Barkley is also doing particularly well with voters over 65 (27 percent) and those making less than $50,000 per year (24 percent).

Barkley will be speaking at the first 2008 Candidate Forum at the Humphrey Institute next Wednesday, October 8th. Barkley’s talk is entitled, “The Polarization of Our Political Parties.?

2008 Candidate Forums: U.S. Senate
Cowles Auditorium, Humphrey Institute
Dean Barkley - The Polarization of our Political Parties
Independence Party Candidate, U.S. Senate
Wednesday, October 8, 2008
Noon - 1:15pm

The Center for the Study of Politics and Governance is hosting a series of public forums with the major party candidates for Minnesota’s U.S. Senate seat to foster informed and substantive discussion of important matters of public policy. The forums create an opportunity for the candidates to rise above the talking points and fractious back-and-forth of the campaign to address the important policy challenges facing Minnesota and the country. It also creates a forum for students and citizens to listen and raise questions with the candidates. The events are free and open to the public.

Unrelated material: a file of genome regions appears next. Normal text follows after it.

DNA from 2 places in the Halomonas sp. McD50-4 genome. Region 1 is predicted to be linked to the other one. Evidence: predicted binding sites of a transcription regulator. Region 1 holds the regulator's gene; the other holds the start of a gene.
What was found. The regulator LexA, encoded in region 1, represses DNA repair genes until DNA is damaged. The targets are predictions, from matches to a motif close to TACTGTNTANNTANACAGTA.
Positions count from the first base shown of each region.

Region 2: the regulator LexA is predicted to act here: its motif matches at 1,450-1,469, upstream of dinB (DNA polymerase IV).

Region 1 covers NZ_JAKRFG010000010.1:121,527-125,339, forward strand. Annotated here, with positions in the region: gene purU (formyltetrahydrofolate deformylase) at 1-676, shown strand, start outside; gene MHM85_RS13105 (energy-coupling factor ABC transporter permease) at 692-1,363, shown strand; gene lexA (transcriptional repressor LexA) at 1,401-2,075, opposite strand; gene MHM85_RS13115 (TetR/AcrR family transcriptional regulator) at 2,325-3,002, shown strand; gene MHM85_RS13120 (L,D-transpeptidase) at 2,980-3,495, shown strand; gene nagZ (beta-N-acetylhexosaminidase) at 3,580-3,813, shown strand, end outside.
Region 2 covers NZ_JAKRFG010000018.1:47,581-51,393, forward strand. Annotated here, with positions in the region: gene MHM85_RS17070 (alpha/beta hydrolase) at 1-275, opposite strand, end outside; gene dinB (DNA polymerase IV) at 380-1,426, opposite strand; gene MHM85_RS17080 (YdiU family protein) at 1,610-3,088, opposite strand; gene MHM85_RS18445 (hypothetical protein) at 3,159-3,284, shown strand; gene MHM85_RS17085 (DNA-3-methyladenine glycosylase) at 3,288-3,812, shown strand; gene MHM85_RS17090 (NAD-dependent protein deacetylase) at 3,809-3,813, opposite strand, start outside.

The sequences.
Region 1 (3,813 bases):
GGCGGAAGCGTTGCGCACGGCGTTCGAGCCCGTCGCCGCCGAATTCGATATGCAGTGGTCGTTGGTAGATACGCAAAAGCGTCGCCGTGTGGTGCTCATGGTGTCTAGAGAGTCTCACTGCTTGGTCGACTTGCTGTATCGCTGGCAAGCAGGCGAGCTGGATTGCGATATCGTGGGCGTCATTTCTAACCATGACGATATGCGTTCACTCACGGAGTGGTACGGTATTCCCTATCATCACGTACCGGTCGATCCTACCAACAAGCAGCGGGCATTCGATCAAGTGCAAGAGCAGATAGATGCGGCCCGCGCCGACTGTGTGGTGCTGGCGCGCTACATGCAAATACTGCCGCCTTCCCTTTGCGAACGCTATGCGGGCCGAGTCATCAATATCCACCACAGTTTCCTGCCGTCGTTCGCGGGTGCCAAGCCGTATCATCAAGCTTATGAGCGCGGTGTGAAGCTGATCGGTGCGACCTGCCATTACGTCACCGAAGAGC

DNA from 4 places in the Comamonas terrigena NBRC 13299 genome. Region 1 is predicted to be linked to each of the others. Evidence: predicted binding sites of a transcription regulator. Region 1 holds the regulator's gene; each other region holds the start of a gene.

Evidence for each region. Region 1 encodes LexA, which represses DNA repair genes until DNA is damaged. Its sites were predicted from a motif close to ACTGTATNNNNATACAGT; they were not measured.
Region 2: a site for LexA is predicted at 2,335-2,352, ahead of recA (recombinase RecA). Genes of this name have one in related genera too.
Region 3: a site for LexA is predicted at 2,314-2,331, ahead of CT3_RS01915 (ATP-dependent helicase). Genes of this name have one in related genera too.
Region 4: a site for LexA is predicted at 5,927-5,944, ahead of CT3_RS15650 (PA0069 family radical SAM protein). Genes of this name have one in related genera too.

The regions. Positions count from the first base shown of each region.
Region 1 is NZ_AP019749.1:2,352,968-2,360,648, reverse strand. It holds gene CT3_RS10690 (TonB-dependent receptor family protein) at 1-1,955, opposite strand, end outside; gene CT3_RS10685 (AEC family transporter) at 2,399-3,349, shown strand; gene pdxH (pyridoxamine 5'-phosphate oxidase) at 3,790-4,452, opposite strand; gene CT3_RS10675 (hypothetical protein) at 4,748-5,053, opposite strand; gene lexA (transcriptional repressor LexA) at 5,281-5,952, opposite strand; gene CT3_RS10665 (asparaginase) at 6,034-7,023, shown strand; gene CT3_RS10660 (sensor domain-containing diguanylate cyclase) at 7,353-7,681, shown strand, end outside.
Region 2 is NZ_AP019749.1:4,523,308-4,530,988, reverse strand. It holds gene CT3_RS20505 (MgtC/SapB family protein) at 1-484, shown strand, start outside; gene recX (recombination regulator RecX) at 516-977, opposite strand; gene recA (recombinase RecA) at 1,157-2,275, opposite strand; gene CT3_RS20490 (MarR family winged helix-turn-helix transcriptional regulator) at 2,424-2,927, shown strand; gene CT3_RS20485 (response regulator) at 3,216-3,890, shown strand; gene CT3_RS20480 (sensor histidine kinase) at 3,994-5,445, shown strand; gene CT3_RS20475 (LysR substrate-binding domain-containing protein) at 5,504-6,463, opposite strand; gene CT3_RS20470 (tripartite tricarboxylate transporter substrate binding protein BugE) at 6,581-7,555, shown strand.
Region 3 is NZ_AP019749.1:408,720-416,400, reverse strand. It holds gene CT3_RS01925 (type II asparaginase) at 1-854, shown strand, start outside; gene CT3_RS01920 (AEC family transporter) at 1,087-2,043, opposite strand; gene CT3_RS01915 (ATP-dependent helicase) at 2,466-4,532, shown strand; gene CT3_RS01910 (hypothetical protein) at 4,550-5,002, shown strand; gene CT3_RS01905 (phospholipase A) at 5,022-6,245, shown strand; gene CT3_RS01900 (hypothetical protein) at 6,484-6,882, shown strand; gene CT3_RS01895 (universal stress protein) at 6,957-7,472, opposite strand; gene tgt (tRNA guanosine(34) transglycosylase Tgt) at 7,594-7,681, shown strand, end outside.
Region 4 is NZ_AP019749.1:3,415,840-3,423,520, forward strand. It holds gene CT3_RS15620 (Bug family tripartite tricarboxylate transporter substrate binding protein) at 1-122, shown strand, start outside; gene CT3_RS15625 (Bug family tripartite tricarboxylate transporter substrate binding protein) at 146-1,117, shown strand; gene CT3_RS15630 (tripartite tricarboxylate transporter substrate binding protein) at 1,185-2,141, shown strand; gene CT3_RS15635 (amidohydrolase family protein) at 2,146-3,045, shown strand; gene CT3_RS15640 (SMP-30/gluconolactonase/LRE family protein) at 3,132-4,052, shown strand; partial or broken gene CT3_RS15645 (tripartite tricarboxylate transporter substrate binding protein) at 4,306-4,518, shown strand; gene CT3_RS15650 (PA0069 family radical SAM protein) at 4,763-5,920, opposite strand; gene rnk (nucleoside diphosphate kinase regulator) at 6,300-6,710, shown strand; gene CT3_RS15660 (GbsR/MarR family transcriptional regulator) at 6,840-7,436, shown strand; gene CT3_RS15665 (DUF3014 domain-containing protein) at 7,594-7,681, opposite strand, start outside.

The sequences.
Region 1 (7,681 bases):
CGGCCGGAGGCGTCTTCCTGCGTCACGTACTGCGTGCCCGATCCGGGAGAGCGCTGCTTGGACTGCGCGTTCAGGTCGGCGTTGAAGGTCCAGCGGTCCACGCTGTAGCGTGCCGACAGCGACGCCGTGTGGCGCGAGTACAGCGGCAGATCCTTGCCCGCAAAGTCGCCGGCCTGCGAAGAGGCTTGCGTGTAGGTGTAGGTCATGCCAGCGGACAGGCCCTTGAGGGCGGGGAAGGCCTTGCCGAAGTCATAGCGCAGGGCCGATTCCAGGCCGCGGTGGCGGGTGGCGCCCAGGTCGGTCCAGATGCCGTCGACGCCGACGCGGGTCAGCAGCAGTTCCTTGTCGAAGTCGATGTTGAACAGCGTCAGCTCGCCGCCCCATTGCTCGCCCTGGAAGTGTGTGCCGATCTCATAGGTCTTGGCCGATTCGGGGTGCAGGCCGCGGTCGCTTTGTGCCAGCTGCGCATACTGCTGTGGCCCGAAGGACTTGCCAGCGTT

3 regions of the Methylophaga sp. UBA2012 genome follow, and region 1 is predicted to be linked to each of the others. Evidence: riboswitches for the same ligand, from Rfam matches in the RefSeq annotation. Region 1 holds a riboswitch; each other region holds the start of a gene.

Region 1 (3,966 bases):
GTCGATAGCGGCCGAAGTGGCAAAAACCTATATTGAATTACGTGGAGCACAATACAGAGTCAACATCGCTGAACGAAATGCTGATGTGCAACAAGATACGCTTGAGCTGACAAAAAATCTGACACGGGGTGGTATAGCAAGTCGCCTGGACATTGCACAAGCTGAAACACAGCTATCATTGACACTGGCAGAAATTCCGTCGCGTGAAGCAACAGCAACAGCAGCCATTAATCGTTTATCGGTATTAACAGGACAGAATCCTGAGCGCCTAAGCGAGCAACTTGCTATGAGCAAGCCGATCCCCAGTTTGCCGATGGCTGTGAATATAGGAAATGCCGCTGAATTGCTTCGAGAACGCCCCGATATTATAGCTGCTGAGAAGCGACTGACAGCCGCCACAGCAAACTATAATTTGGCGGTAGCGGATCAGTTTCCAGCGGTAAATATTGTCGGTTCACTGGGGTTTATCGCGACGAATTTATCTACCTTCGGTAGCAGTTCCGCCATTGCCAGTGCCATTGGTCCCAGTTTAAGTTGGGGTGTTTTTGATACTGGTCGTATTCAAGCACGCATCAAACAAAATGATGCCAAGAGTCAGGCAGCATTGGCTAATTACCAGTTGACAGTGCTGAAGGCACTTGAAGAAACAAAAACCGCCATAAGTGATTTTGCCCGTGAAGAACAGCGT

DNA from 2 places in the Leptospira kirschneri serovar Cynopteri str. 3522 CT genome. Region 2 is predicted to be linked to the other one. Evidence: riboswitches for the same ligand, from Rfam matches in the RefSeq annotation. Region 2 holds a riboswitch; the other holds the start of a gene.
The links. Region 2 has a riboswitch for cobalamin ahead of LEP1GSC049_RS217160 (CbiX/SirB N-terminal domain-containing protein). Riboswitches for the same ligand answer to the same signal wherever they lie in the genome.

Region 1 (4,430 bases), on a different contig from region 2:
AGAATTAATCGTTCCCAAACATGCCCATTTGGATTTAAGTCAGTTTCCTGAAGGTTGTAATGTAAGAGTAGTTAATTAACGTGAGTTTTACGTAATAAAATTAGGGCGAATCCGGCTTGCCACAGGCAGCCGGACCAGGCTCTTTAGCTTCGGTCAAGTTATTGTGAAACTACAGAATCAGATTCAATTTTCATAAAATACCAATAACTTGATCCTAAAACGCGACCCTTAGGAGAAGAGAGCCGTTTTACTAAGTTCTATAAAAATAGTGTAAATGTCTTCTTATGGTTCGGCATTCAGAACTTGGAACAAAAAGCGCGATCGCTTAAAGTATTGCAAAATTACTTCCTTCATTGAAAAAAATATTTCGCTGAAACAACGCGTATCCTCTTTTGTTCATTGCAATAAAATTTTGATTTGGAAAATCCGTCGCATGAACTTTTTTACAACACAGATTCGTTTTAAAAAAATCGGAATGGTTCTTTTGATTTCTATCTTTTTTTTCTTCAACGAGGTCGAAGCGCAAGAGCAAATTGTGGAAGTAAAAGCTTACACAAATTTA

Update: Here is the link to the poll's crosstabs.

Previous post: Election Profile: Iowa's 4th Congressional District (2008)
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6 Comments